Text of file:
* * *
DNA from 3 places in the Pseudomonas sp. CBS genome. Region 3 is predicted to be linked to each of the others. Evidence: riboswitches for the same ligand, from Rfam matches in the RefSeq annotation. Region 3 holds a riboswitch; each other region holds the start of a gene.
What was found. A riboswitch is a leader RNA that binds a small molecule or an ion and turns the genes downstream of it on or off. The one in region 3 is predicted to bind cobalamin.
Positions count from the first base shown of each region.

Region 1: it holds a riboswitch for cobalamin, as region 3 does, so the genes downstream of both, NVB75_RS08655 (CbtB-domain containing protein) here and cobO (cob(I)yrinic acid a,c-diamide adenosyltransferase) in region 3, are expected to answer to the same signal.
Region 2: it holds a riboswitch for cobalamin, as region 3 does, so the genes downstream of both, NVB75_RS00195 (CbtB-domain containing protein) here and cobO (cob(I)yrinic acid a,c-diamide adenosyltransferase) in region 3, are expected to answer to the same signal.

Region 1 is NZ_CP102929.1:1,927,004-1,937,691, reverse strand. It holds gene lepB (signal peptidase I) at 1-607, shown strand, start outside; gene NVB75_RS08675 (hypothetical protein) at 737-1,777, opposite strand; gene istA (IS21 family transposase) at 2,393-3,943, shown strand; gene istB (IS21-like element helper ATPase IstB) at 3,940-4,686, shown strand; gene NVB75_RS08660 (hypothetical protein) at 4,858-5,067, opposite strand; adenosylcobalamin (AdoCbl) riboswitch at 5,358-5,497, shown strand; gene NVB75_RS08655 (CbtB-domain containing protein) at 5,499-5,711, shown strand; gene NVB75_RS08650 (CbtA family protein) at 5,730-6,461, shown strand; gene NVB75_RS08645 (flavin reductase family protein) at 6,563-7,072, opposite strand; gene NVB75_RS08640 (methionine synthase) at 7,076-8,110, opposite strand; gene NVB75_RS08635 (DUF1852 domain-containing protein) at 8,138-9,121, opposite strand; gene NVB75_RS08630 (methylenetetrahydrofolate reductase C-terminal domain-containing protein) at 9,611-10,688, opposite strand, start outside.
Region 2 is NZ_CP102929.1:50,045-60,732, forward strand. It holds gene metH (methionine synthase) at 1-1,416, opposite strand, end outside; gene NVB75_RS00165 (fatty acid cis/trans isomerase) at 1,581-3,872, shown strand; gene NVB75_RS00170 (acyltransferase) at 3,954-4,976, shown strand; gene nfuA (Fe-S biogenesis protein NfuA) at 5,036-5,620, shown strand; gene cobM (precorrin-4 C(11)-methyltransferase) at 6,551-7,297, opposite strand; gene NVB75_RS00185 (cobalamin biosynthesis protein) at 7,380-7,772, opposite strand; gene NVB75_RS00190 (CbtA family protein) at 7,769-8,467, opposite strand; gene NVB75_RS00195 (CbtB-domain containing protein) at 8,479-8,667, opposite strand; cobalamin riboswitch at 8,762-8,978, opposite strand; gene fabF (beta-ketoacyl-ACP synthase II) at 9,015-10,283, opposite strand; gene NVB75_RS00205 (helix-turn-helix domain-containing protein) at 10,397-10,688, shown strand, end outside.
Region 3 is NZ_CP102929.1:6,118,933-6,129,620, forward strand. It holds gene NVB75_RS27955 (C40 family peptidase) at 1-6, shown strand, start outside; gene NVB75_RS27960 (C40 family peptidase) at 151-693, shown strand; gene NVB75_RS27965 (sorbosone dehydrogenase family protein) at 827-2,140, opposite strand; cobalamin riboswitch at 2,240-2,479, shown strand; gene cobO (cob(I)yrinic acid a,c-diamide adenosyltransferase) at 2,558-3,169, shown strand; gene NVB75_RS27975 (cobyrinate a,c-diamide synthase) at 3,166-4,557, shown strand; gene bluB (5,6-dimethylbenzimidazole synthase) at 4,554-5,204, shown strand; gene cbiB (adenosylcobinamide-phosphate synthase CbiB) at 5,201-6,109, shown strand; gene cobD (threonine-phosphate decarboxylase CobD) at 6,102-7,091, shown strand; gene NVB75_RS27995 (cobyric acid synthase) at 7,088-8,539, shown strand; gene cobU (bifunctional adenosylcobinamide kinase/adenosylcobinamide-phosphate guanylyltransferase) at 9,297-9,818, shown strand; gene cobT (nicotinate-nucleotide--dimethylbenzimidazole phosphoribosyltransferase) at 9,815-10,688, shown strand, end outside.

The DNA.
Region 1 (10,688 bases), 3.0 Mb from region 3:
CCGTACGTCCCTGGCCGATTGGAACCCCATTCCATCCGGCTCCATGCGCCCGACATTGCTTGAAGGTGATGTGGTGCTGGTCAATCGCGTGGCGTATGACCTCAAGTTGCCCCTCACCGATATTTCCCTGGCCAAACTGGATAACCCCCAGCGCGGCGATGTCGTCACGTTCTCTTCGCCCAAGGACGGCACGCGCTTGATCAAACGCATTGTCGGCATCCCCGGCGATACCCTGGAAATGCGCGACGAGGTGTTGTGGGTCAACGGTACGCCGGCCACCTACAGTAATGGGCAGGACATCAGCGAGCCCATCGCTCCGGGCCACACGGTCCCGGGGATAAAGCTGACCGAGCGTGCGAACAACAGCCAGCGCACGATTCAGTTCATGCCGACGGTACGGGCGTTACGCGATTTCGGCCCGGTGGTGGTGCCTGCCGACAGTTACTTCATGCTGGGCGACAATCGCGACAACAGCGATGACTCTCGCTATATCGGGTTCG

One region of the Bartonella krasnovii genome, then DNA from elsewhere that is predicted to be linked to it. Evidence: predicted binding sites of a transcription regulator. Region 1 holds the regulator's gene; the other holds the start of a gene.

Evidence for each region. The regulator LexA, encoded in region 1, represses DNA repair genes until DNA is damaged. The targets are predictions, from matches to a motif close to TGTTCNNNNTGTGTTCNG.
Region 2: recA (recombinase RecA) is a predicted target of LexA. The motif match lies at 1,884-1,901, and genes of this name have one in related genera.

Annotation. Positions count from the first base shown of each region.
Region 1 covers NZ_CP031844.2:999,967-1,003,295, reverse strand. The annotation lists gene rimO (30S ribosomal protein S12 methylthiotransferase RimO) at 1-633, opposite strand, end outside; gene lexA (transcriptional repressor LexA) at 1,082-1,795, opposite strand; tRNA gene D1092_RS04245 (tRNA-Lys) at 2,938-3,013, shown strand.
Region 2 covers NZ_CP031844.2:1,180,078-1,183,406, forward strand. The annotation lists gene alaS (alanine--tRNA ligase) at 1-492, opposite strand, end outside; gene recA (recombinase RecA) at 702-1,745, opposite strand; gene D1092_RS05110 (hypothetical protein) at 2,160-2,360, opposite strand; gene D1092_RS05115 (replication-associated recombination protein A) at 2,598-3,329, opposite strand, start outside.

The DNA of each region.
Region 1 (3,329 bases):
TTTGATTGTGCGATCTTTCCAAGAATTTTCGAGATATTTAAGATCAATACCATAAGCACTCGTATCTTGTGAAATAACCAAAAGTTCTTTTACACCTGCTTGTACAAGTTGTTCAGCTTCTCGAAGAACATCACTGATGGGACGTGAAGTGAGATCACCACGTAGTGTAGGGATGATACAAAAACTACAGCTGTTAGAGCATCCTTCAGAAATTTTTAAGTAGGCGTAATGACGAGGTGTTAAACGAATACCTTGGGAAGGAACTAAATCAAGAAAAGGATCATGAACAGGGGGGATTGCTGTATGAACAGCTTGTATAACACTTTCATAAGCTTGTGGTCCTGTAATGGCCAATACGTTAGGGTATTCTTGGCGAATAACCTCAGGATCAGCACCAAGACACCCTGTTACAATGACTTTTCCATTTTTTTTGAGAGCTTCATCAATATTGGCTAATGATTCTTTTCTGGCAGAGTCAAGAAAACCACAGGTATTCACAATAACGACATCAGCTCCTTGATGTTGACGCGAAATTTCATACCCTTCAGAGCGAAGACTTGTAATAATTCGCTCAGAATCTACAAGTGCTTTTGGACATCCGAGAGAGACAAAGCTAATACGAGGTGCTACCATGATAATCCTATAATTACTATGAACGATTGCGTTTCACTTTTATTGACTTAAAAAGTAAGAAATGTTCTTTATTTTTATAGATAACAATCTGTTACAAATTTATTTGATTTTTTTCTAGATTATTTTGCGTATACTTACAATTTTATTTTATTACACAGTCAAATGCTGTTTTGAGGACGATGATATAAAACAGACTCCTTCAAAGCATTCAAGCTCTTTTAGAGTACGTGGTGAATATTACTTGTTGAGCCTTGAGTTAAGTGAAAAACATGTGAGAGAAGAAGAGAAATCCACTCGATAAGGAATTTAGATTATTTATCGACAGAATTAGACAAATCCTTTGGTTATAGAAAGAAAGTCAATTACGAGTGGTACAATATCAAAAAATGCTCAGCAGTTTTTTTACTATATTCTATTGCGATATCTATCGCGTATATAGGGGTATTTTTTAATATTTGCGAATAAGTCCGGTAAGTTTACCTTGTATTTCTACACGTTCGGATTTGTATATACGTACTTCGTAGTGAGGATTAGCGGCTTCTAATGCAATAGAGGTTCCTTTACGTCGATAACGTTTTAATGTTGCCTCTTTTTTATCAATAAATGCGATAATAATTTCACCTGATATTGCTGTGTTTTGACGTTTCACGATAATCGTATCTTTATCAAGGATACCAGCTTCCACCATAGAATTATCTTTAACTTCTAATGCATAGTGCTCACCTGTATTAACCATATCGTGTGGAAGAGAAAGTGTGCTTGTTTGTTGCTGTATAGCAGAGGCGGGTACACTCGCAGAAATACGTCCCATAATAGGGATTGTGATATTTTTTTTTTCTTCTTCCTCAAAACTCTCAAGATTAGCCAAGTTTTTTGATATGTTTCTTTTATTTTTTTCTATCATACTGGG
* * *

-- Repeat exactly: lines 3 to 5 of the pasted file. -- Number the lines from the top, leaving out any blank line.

Positions count from the first base shown of each region.

Region 1: it holds a riboswitch for cobalamin, as region 3 does, so the genes downstream of both, NVB75_RS08655 (CbtB-domain containing protein) here and cobO (cob(I)yrinic acid a,c-diamide adenosyltransferase) in region 3, are expected to answer to the same signal.
Region 2: it holds a riboswitch for cobalamin, as region 3 does, so the genes downstream of both, NVB75_RS00195 (CbtB-domain containing protein) here and cobO (cob(I)yrinic acid a,c-diamide adenosyltransferase) in region 3, are expected to answer to the same signal.